For this example, I am going to choose option 1 so that I can copy the generated ISO file to my Windows machine to be burned onto a CD. If I wanted to back up my system files and configuration files to CD, I could choose option 2 or 3, but for simplicity and time, option 1 is fine. This will give me with a CD that I can boot and attempt to recover a crashed system but will not provide me with any backups of important files from my current Linux server.
Once I choose option 1, the mkCDrec script starts its work. This process takes a while, because the utility needs to build the entire contents of the rescue CD, including the boot loader, the kernel, and the rescue utilities. The final few lines of the process will tell you where everything is stored, as shown in Listing C.
Burning the CD
If you are new to Linux or have not delved deeply into the operating system to understand how it works, what is happening can be a little confusing. You just created a CD image file that contains a bootable Linux kernel, as well as a whole host of utilities that are extremely useful in the event of a system failure. But to be useful, this image needs to be burned to a CD on a system with a CD burner.
In my case, I just copied the ISO image file to a Windows machine where I have both Roxio Easy CD Creator and Ahead Nero CD burning software packages. Using either package, I can burn the ISO image to a CD.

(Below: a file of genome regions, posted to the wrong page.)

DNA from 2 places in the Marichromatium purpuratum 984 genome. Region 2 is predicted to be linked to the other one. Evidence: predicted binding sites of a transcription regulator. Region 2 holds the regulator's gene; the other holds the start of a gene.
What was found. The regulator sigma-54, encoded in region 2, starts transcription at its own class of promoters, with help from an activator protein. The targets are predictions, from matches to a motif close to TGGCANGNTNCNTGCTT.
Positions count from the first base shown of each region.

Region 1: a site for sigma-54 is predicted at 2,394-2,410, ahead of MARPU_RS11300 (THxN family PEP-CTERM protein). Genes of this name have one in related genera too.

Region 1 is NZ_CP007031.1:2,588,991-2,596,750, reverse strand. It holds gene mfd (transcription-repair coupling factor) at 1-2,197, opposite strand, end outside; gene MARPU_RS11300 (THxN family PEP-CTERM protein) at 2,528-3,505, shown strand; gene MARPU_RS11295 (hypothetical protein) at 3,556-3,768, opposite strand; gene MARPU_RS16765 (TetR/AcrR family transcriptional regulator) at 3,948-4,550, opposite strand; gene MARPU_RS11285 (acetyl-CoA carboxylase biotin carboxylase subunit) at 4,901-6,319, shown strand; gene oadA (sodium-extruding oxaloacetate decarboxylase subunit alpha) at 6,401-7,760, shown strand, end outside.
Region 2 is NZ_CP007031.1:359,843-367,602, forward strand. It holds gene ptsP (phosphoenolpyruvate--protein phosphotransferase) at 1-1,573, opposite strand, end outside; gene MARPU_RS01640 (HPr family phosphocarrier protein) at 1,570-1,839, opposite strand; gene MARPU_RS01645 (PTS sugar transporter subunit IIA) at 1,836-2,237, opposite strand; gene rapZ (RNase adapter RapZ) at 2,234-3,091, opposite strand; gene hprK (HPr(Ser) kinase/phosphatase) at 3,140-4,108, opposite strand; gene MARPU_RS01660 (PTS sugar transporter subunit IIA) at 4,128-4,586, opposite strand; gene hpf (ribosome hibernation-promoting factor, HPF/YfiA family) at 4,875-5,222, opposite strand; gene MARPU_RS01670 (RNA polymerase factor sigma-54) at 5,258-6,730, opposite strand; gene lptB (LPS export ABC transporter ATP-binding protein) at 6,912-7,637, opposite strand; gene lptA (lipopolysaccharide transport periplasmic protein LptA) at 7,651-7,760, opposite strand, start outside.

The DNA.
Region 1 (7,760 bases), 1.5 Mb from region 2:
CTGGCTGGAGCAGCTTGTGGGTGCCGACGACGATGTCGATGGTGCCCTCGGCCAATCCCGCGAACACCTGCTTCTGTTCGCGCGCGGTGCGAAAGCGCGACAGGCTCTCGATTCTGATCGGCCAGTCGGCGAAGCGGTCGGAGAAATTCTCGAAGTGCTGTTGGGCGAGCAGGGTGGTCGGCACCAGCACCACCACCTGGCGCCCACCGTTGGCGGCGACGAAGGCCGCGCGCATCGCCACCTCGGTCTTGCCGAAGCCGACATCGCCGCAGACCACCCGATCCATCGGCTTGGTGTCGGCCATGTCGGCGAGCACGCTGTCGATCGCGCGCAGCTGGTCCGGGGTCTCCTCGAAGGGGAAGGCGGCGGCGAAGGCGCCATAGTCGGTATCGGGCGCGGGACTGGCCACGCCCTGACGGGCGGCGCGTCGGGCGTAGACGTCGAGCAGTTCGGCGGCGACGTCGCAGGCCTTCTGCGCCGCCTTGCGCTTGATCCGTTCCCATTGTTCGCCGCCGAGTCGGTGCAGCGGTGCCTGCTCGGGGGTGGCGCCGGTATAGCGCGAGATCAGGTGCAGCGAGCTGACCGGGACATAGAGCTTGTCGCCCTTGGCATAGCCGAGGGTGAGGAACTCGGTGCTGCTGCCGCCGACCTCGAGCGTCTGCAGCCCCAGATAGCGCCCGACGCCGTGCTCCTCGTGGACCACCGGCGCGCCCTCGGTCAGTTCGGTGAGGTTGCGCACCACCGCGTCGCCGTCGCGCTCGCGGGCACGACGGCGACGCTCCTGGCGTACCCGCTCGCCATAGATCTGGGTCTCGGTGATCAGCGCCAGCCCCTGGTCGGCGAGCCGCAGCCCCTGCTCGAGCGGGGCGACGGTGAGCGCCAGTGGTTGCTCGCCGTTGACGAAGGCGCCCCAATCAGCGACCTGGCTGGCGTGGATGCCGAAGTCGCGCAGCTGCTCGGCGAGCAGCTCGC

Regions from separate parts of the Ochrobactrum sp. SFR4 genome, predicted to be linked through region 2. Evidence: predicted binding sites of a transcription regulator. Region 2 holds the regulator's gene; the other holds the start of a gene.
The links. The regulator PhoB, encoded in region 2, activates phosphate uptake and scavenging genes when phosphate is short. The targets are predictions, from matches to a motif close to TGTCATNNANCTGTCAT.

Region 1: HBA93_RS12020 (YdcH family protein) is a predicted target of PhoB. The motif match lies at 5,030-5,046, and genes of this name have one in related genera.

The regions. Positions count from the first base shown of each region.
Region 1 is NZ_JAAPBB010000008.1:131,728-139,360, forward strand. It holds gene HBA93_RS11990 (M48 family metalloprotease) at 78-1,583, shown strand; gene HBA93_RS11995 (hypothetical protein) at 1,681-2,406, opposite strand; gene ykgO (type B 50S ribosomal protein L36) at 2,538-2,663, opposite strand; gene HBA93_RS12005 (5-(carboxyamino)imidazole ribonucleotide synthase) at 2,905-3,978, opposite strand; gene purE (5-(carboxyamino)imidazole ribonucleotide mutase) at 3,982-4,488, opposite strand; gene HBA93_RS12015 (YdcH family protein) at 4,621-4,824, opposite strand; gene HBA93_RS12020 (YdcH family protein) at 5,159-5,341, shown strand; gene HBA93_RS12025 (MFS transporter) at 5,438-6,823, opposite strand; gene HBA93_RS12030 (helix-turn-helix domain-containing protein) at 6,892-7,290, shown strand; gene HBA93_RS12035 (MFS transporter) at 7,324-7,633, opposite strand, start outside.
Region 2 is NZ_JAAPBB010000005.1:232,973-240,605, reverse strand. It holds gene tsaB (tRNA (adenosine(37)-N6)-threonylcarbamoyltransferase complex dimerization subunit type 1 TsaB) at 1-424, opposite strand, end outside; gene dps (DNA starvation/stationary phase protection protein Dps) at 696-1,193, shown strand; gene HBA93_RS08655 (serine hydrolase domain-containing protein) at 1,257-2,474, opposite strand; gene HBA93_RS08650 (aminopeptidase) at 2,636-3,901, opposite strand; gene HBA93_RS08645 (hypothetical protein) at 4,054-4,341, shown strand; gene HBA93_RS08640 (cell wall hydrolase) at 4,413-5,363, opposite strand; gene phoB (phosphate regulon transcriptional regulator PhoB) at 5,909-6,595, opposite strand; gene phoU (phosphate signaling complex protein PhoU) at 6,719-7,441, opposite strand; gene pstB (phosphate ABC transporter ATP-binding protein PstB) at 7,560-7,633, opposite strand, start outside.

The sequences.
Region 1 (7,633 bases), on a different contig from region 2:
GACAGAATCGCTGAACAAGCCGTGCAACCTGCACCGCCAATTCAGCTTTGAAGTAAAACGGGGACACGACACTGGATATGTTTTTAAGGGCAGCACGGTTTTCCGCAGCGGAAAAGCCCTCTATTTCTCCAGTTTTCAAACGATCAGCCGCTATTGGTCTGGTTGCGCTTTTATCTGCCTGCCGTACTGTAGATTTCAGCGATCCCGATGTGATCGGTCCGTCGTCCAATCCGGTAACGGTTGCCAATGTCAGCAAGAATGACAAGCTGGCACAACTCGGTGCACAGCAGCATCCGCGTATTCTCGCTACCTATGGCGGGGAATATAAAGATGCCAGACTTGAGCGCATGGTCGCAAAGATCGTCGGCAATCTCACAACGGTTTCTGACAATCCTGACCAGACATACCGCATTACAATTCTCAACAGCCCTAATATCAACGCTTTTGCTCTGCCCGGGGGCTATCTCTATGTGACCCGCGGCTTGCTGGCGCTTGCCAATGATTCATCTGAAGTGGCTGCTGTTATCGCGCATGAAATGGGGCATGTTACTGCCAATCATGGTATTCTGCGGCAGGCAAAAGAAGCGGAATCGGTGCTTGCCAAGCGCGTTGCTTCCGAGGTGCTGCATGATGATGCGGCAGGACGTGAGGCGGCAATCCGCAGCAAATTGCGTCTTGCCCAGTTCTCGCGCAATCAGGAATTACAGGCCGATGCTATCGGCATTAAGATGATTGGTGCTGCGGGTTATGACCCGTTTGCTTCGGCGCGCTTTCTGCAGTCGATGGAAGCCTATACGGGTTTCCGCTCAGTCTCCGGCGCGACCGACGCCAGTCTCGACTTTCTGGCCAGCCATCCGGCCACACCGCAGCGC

At this point, I have a bootable CD that I need to test. It’s critical to test the CD you create to make sure that it actually works. Nothing would be worse than skipping this step only to find out that it won’t boot when you need it in an emergency.
Start by making sure that the BIOS on your Linux server is properly configured to support booting from CD. After you verify that, you're ready to test the new recovery CD. Pop in the CD and restart the machine. (It is best to test this on a lab machine.) Once the disk loads, you will be presented with a special boot loader used by mkCDrec (Figure A) as well as some helpful instructions on how to proceed.
|mkCDrec boot loader|
When the system finishes loading from the CD, you need to be aware of a couple of things. First, you have a bare-bones Linux system running from a RAM disk. Second, you have the mkCDrec boot CD already mounted as /cdrom.
You also have the ability to mount any devices on your Linux server, assuming mkCDrec supports them. If you don’t know the device names and file systems of your Linux server, you can get this information by using the cfdisk (configure disk) command. This will display a list of devices on your system, as shown in Figure B.